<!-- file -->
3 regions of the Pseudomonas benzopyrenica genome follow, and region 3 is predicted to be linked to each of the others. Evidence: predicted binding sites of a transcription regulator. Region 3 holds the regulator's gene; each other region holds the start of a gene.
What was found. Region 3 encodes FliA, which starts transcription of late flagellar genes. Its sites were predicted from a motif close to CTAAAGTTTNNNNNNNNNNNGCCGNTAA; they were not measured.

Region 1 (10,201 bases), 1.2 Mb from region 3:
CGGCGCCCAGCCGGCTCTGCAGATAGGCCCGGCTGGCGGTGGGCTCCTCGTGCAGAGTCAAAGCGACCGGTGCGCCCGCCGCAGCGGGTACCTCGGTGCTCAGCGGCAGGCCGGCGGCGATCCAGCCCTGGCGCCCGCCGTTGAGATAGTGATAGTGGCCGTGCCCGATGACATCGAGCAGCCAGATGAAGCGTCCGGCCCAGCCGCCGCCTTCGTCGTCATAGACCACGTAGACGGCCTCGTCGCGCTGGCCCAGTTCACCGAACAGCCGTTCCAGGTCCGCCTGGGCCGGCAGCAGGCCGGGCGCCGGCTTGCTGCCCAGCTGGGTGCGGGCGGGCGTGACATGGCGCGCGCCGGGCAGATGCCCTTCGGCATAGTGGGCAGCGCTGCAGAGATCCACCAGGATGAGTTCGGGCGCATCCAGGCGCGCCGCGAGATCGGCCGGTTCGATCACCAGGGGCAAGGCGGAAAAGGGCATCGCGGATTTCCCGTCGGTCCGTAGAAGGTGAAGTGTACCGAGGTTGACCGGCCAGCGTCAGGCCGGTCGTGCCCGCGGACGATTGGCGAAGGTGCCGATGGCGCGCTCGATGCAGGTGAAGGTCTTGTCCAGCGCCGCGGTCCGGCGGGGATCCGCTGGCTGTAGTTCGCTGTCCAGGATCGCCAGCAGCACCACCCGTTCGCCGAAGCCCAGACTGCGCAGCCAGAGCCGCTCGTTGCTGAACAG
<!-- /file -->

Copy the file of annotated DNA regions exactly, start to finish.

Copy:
3 regions of the Pseudomonas benzopyrenica genome follow, and region 3 is predicted to be linked to each of the others. Evidence: predicted binding sites of a transcription regulator. Region 3 holds the regulator's gene; each other region holds the start of a gene.
What was found. Region 3 encodes FliA, which starts transcription of late flagellar genes. Its sites were predicted from a motif close to CTAAAGTTTNNNNNNNNNNNGCCGNTAA; they were not measured.

Region 1 (10,201 bases), 1.2 Mb from region 3:
CGGCGCCCAGCCGGCTCTGCAGATAGGCCCGGCTGGCGGTGGGCTCCTCGTGCAGAGTCAAAGCGACCGGTGCGCCCGCCGCAGCGGGTACCTCGGTGCTCAGCGGCAGGCCGGCGGCGATCCAGCCCTGGCGCCCGCCGTTGAGATAGTGATAGTGGCCGTGCCCGATGACATCGAGCAGCCAGATGAAGCGTCCGGCCCAGCCGCCGCCTTCGTCGTCATAGACCACGTAGACGGCCTCGTCGCGCTGGCCCAGTTCACCGAACAGCCGTTCCAGGTCCGCCTGGGCCGGCAGCAGGCCGGGCGCCGGCTTGCTGCCCAGCTGGGTGCGGGCGGGCGTGACATGGCGCGCGCCGGGCAGATGCCCTTCGGCATAGTGGGCAGCGCTGCAGAGATCCACCAGGATGAGTTCGGGCGCATCCAGGCGCGCCGCGAGATCGGCCGGTTCGATCACCAGGGGCAAGGCGGAAAAGGGCATCGCGGATTTCCCGTCGGTCCGTAGAAGGTGAAGTGTACCGAGGTTGACCGGCCAGCGTCAGGCCGGTCGTGCCCGCGGACGATTGGCGAAGGTGCCGATGGCGCGCTCGATGCAGGTGAAGGTCTTGTCCAGCGCCGCGGTCCGGCGGGGATCCGCTGGCTGTAGTTCGCTGTCCAGGATCGCCAGCAGCACCACCCGTTCGCCGAAGCCCAGACTGCGCAGCCAGAGCCGCTCGTTGCTGAACAG